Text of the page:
Fewer than 1 in 3 people expect to stop working when they retire

The Momentum UK Team 13 August 2014

A phased retirement is predicted to become the norm as just one in three of us expect to stop working in retirement, according to new research.

Rather than coming to the end of a career, most workers believe that retirement will be the start of a more flexible working arrangement, according to research by pension provider Aegon. Just 29% of British workers surveyed said that they were prepared to down tools completely in retirement.

The survey, based on interviews with over 16,000 workers in 15 countries, found that 36% of people in the UK anticipate they will continue to work after retirement age either part time or on a temporary contract, with a further 14% hoping to carry on working in some capacity throughout retirement.

In contrast to the UK, our Western European counterparts were more likely to view retirement as the conclusion to their working lives. In the Netherlands 33% expected to stop working at retirement. This rose for Sweden (36%), France (51%) and Spain (52%).

After the seismic changes to annuities and pension drawdown announced earlier this year, people have greater freedom over how they choose to take their pension savings. However, with greater freedom comes more complicated choices. The survey also highlighted that just 12% of people have a financial plan for retirement written down, and 39% didn’t have any plan at all.

While many are choosing to work long into retirement, the words associated with retiring were still overwhelmingly positive: 48% of those surveyed most associated the word “leisure” with retirement, followed by “freedom” (47%), “enjoyment” (34%) and “opportunity” (23%). When discussing retirement in negative terms, only 15% associated retirement with “insecurity”, “boredom” (14%) or “poverty” (13%).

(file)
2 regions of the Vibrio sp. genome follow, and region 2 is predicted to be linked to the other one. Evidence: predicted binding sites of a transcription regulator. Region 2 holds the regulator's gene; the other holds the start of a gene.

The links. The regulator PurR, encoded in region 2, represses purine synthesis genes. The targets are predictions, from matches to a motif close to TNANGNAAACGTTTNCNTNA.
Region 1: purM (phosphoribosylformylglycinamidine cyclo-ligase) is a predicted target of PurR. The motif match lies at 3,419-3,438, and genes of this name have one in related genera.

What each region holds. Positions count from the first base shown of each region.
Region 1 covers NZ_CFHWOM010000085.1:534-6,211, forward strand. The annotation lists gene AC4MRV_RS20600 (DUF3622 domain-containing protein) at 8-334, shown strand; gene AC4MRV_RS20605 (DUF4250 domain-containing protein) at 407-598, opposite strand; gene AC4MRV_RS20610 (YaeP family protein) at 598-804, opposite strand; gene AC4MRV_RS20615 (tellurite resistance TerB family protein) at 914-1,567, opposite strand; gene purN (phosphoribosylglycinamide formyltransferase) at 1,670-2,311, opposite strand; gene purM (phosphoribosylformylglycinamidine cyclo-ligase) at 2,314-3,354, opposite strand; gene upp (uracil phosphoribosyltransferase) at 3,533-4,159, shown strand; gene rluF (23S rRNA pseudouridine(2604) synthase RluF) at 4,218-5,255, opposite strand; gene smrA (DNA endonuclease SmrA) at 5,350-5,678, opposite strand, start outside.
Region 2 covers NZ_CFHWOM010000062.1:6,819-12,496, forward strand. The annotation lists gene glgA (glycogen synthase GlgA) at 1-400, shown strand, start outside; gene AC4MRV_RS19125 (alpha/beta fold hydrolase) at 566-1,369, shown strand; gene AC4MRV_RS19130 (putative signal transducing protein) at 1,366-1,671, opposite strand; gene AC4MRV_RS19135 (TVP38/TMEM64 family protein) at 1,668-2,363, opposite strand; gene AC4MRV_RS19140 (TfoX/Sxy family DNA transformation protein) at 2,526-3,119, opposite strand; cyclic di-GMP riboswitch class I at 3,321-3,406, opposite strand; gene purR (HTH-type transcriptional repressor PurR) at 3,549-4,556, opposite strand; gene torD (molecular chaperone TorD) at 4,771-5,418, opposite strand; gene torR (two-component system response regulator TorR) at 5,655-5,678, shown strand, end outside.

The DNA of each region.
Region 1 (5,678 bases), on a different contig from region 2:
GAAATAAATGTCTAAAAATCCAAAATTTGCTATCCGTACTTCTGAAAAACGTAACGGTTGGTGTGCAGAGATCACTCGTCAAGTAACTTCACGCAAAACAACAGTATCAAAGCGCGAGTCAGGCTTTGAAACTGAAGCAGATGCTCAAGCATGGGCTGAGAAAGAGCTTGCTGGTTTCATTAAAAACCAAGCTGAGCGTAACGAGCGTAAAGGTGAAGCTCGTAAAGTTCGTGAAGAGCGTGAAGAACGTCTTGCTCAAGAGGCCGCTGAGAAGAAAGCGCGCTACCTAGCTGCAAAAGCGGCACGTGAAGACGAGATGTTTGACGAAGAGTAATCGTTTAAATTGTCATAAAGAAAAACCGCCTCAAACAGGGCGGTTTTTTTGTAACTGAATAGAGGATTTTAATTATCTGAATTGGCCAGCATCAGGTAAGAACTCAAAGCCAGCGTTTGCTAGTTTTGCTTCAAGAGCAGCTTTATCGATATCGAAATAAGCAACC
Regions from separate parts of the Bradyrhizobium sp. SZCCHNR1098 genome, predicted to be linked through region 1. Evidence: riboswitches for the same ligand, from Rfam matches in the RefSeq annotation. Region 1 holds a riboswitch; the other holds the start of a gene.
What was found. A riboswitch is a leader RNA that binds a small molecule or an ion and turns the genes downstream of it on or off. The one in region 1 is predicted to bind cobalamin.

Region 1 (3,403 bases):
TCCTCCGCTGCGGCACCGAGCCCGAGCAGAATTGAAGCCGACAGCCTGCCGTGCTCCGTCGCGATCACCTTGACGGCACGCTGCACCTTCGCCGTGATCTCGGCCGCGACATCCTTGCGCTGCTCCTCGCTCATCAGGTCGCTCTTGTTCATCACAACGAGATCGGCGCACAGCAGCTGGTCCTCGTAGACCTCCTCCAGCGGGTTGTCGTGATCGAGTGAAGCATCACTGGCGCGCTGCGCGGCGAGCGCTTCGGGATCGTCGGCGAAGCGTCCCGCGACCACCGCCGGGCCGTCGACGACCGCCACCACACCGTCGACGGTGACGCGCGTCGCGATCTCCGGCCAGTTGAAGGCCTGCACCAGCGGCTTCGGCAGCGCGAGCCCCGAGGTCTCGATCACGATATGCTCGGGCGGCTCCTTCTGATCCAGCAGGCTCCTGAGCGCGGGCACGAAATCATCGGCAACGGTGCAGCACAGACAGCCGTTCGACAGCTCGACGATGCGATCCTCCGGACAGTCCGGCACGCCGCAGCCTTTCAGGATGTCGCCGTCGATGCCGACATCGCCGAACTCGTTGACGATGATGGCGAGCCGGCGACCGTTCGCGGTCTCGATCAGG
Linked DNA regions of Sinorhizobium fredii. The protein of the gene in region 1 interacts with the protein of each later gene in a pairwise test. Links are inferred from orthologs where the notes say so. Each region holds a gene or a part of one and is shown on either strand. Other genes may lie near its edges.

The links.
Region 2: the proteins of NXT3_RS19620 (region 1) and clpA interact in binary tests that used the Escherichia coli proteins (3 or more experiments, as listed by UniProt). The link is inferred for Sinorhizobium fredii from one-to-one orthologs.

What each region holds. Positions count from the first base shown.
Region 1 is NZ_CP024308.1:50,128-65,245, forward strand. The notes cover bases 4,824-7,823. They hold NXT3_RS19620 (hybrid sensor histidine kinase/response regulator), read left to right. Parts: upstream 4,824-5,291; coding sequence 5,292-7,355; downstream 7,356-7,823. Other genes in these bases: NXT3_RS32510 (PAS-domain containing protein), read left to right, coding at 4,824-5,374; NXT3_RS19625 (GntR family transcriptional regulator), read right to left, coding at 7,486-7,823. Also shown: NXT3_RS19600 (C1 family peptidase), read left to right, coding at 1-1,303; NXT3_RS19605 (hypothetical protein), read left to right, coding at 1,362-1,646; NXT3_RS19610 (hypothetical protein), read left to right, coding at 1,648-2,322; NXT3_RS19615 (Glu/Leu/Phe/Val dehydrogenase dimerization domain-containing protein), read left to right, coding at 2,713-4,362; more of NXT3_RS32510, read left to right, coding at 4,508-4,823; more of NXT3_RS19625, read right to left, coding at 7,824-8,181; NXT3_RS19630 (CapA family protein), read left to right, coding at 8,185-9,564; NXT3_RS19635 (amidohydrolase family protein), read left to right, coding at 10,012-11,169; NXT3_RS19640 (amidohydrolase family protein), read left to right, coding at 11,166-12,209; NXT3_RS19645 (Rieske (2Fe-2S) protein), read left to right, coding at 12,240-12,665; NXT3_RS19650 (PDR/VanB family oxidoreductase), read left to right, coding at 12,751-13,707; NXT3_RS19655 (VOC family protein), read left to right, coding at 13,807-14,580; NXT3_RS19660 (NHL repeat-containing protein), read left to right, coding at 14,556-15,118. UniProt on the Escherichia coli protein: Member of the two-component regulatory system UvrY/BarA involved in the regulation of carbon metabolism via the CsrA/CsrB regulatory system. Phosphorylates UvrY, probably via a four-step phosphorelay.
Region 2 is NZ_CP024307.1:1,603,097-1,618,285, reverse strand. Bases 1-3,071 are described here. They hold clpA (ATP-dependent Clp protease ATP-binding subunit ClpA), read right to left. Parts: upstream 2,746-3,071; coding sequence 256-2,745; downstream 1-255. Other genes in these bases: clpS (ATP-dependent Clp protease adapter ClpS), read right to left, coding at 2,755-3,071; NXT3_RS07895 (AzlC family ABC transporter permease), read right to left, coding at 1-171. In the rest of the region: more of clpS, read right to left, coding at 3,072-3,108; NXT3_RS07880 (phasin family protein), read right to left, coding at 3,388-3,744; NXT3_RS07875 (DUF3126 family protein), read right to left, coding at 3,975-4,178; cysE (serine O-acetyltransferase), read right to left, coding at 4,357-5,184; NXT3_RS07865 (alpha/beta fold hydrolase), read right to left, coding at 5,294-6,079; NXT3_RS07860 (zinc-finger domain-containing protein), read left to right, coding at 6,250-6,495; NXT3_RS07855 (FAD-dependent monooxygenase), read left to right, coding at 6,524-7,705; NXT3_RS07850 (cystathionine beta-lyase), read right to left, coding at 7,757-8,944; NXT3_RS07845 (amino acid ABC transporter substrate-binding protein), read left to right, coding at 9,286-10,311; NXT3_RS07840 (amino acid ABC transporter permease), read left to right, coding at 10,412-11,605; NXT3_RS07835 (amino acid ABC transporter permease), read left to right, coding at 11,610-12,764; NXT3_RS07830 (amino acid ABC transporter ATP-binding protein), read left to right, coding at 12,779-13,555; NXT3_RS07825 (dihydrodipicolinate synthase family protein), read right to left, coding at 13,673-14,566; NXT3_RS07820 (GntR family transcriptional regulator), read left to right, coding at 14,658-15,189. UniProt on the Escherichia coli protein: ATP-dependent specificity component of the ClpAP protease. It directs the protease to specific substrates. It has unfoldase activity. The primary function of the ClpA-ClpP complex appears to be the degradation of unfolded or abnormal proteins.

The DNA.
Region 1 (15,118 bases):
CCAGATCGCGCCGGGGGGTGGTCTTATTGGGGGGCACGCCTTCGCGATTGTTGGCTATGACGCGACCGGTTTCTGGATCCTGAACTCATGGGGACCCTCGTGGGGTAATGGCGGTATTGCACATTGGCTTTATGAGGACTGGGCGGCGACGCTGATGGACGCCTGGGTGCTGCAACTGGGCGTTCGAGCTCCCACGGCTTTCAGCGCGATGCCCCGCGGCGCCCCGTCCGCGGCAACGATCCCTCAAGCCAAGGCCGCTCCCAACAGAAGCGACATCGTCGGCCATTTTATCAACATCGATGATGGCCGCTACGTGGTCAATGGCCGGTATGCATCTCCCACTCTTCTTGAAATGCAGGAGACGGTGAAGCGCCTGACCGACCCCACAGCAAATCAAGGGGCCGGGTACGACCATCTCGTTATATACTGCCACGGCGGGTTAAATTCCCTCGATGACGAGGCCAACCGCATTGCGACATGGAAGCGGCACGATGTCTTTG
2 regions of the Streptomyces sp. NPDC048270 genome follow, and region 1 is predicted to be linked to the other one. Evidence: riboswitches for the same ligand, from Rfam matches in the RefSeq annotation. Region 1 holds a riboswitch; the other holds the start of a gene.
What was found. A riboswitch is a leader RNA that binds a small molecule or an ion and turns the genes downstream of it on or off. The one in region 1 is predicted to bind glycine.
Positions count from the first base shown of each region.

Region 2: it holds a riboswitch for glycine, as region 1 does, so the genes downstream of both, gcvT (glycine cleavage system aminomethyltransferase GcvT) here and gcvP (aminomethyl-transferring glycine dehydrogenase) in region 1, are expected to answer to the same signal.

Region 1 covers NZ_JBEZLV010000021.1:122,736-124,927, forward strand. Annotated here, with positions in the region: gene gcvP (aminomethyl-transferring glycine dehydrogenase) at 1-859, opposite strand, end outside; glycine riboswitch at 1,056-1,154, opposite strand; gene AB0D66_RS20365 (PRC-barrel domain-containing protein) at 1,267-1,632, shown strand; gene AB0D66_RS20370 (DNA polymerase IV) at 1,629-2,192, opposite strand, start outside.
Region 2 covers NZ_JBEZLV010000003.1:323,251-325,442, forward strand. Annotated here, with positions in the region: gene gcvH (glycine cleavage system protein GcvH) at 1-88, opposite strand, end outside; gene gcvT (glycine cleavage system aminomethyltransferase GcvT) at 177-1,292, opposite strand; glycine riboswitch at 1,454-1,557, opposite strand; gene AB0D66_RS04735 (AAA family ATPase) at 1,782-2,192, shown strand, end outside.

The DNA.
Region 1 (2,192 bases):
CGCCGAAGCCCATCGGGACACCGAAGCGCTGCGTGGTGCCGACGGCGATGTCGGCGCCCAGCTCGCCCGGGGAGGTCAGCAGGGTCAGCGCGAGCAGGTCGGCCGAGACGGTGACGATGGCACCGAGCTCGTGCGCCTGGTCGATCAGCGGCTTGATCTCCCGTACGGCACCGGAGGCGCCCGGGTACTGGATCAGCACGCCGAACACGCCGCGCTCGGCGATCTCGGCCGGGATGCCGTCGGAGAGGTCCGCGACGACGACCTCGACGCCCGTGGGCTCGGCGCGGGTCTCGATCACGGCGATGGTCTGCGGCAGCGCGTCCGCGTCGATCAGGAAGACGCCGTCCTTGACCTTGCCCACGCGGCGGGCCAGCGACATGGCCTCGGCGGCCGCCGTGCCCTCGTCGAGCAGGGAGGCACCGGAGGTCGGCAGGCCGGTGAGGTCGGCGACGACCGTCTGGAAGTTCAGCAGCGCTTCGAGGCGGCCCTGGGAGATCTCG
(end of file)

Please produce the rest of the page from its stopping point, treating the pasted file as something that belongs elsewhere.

David Macmillan, Managing Director at Aegon UK commented:

“The Government’s decision to provide greater pensions flexibility sits well with the plans of many workers who see retirement not as the day they stop working, but the point at which they scale back their hours. Many of these people are likely to start drawing some income from their pension in order to supplement their part time earnings. The fact the Government is also allowing people to continue making pension contributions of up to £10,000 each year, whilst taking a pension means people can continue to top up their pension pot whilst drawing an income [...]

“However, increased flexibility means people have more choice about how they take their pension income and it will become increasingly important that people have a plan in mind.”

Read next: